Low Temperature Combustion with Thermo-Chemical Recuperation 2007-01-4074
The key to overcoming Low Temperature Combustion (LTC) load range limitations is based on suitable control over the thermo-chemical properties of the in-cylinder charge. The proposed alternative to achieve the required control of LTC is the use of two separate fuel streams to regulate timing and heat release at specific operational points, where the secondary fuel, with different autoignition characteristics, is a reformed product of the primary fuel in the tank. It is proposed in this paper that the secondary fuel is produced using Thermo-Chemical Recuperation (TCR) with steam/fuel reforming. The steam/fuel mixture is heated by sensible heat from the engine exhaust gases in the recuperative reformer, where the original hydrocarbon reacts with water to form a hydrogen rich gas mixture. An equilibrium model developed by Gas Technology Institute (GTI) for n-heptane steam reforming was applied to estimate reformed fuel composition at different reforming temperatures. Laboratory results, at a steam/n-heptane mole ratio less than 2:1, confirm that reforming reactions, in the temperature range of 550 K to 650 K, can produce 10-30% hydrogen (by volume, wet) in the product stream.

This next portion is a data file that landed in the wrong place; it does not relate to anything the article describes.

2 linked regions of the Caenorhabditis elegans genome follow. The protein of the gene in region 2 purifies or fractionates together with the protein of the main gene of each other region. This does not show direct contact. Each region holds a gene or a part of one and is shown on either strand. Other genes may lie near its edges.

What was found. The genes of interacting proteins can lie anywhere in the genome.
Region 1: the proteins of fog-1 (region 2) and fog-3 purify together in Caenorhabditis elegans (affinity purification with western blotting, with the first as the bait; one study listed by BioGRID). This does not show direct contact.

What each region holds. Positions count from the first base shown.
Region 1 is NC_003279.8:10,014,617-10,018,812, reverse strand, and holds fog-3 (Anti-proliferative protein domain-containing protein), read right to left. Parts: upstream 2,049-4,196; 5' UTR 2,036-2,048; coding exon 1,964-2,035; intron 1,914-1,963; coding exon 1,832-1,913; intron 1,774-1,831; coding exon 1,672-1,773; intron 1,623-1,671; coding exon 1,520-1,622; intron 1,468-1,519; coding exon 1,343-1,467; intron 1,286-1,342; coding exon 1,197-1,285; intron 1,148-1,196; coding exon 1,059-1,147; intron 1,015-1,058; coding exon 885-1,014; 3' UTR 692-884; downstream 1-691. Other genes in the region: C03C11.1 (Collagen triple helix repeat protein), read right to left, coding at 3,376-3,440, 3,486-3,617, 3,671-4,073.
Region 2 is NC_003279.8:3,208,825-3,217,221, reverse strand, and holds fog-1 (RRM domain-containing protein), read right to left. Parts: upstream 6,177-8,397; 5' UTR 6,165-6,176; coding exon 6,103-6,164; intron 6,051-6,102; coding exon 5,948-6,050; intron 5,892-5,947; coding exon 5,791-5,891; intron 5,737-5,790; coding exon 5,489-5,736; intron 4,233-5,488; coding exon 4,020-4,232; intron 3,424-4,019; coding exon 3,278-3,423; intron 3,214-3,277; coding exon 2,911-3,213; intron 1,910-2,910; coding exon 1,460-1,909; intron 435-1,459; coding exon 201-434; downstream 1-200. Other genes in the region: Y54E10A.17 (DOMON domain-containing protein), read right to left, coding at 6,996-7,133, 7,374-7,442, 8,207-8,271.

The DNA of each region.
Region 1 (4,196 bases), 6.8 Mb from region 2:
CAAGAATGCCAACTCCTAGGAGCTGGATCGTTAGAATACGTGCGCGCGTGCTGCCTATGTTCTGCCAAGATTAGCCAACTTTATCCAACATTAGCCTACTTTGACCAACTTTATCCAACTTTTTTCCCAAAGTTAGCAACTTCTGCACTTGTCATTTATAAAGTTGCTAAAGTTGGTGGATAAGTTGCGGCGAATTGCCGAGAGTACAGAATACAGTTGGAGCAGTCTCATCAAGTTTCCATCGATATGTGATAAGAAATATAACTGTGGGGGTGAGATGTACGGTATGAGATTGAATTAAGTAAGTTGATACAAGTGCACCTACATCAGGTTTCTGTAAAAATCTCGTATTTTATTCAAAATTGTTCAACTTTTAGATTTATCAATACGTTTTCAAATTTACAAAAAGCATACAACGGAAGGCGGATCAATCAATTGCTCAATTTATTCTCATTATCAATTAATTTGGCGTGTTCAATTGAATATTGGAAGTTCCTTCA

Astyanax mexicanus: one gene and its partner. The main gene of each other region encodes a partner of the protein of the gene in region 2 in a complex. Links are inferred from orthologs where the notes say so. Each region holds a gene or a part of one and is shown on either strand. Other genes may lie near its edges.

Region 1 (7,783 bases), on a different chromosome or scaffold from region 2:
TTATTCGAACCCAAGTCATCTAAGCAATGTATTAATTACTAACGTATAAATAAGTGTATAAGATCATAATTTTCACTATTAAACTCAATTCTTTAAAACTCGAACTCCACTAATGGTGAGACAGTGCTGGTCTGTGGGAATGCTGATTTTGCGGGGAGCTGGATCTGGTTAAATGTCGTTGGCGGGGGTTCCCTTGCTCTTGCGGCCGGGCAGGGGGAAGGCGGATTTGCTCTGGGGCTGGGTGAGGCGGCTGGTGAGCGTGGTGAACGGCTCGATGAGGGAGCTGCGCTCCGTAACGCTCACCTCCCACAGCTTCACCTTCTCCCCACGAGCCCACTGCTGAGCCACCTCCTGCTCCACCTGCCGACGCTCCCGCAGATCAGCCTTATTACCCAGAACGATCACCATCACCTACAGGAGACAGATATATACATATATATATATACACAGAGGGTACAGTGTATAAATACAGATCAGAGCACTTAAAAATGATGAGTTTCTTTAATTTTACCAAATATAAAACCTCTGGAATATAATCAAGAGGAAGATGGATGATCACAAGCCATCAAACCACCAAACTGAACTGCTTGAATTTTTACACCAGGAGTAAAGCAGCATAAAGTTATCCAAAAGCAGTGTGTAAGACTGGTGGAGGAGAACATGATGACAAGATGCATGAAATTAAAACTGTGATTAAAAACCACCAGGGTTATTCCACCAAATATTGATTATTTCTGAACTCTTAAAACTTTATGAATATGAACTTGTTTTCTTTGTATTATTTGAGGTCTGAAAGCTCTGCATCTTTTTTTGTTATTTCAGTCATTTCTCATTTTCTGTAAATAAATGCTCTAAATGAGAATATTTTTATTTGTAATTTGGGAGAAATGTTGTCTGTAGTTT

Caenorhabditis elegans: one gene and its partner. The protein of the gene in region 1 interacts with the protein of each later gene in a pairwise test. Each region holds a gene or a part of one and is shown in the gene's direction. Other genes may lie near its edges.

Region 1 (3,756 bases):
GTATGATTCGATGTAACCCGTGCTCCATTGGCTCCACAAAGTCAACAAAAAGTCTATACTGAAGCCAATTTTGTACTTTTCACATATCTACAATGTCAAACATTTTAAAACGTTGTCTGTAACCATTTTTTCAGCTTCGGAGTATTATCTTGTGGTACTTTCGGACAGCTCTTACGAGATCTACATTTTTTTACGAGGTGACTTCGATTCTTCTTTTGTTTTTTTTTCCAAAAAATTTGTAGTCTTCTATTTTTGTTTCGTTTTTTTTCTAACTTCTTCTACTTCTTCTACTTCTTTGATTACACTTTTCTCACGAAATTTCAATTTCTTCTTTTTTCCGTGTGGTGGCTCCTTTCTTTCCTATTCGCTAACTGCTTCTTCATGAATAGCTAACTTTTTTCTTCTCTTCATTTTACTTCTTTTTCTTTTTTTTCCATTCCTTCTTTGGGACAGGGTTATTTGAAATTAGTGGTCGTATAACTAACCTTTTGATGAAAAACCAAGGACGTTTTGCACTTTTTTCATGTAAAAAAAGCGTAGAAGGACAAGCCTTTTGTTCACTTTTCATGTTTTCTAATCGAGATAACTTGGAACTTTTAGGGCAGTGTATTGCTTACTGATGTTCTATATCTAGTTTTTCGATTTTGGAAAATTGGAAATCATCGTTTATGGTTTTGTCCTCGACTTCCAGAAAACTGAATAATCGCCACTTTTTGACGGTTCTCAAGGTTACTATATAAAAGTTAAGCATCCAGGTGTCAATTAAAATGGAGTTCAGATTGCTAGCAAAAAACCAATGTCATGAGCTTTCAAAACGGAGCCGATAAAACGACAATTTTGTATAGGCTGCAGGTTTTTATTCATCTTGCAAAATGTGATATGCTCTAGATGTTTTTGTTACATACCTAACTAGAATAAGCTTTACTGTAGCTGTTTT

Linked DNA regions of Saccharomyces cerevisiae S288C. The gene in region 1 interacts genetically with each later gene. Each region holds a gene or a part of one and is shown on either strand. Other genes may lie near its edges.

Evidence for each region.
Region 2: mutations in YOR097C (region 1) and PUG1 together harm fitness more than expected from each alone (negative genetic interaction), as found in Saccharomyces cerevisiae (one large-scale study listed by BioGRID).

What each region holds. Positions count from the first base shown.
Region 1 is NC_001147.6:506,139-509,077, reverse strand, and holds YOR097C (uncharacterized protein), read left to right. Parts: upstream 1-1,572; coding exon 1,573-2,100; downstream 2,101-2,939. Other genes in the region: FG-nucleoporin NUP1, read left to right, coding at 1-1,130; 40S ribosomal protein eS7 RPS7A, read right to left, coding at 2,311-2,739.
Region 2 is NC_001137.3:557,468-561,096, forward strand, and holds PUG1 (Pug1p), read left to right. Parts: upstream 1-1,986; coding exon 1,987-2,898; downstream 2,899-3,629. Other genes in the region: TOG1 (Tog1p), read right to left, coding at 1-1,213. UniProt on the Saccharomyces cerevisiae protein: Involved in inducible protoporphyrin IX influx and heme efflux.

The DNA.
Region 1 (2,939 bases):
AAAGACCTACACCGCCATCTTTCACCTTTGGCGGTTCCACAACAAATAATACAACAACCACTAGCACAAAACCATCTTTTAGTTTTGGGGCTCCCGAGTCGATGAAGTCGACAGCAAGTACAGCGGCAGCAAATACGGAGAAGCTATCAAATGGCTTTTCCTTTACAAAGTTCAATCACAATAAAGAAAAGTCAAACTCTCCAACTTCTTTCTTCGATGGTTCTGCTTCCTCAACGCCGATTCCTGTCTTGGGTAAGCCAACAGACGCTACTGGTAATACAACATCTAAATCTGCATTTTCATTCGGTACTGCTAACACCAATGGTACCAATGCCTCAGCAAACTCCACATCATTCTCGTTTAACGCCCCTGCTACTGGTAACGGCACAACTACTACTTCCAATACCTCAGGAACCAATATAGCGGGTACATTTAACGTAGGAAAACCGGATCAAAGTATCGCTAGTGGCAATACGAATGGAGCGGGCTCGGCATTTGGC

Also, the effect of trading low mean effective pressure for displacement to achieve high power output and energy efficiency has been explored by WVU. In this feasibility study, a zero-dimensional model of LTC using n-heptane as fuel and a diesel Compression Ignition (CI) combustion model were employed to estimate pressure, temperature and total heat transfer as inputs for a mechanical and thermal losses model. Model results showed that the total cooling burden on a LTC engine with higher displacement and lower power density was 15.6% lower than the diesel engine for the same amount of energy addition in the case of high load (43.57 mg fuel/cycle). These preliminary modeling and experimental results suggest that the LTC-TCR combination may offer a high efficiency solution to engine operation at a time when emissions regulations are causing diesel engines and aftertreatment systems to become more complex.